This month is a big one for Anton Yelchin — maybe the biggest in his life. With roles in a pair of high-profile summer releases — Star Trek and Terminator Salvation — Yelchin’s life has lately become a blur of flashy premieres around the world and press junkets at five-star hotels.
But he’s trying to keep his wits about him. “These are all kind of the superficial elements of these kinds of features,” he says, shrugging at the plush Beverly Hills hotel suite he’s camped out in. “It’s beyond the reason I do what I do.”
Yelchin is already enjoying the top spot at the box office with Star Trek, in which he takes over the role of Russian navigator Pavel Chekov — not much of a stretch for the Leningrad-born Russian-American, who came to the U.S. as a toddler with his figure-skating parents after the fall of the Soviet Union.
For Yelchin, who is mostly known for smaller films like Charlie Bartlett and the TV series Huff, working on summer blockbusters is less a job than a chance to fulfill some childhood fantasies. “Suddenly felt like I was five again,” he says. “I used to be on this set in my mind in my backyard. It was a weird kind of nostalgia.”
But unlike the franchise reboot of Star Trek, his next big summer film has the daunting task of picking up where a less-than-stellar previous installment left off. “I went into this thinking this isn’t going to be T3” he says, referring to Terminator 3: Rise of the Machines. “We’re going to try and take this more seriously,” Yelchin says.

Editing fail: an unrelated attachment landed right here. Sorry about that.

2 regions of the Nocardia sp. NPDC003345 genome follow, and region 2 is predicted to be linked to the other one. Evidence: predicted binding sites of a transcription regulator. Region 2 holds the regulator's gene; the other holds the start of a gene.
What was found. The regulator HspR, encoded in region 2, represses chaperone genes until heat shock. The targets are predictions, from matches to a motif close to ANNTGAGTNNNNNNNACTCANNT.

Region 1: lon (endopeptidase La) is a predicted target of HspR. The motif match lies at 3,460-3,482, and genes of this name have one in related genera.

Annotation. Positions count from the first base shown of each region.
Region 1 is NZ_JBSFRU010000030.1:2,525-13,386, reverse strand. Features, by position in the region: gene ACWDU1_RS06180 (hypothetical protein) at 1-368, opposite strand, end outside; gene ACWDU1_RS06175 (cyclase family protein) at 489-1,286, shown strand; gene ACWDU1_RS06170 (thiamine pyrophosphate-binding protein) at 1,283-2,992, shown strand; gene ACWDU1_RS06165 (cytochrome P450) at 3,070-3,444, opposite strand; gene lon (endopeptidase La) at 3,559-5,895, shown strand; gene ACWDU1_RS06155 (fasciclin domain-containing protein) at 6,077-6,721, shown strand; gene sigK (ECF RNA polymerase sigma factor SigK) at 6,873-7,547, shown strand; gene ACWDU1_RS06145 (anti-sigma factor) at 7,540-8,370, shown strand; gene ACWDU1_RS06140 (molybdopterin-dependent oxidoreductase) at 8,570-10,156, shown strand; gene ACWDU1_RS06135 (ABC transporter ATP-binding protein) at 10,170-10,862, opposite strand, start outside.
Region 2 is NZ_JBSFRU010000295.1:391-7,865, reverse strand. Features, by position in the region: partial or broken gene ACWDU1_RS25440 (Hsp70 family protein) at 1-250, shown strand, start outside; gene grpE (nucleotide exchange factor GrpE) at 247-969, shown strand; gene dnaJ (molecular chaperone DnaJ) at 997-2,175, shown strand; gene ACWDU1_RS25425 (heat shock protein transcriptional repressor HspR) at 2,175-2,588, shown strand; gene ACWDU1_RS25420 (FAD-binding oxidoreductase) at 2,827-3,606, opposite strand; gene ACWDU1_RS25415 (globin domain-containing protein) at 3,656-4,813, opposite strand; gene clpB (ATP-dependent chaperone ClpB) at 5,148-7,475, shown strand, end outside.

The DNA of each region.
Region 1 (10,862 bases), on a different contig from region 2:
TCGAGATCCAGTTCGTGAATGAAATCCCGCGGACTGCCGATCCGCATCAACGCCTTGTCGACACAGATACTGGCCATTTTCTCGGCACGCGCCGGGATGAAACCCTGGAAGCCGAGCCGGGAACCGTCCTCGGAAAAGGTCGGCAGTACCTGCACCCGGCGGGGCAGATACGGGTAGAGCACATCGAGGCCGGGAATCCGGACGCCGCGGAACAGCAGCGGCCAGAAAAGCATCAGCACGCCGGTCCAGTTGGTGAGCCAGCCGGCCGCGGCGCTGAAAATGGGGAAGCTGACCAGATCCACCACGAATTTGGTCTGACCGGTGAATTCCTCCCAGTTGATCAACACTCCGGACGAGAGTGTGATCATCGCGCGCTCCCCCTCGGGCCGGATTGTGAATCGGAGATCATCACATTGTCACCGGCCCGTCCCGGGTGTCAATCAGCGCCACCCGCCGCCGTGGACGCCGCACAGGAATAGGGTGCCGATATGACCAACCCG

And part of taking it more seriously meant the cast being more involved with the screenplay (by the same writers as T3). “I came to Albuquerque with a set of guidelines and a breakdown of (my character) Kyle Reese, and I wasn’t going to change those guidelines to change the script,” Yelchin explains. “Every scene needed to be adjusted.”
It’s no coincidence that Yelchin, just two months past his 20th birthday, has aspirations beyond acting. “I love filmmaking. I really am a movie geek. I’m obsessed with them,” he says. He’s even working on a screenplay — “a movie about teenagers, but kind of a self-conscious look at teenagers.”
And he shouldn’t have much trouble moving behind the camera, since he practically grew up in film school. “It’s the best free education you could get, just to work on a movie set and work with guys that know so much about what you’re doing. You don’t need to go to film school when you’ve had the opportunities that I have.”
But with box office returns like he’s been seeing, it might be a while before Yelchin gets a spare moment to get behind the camera.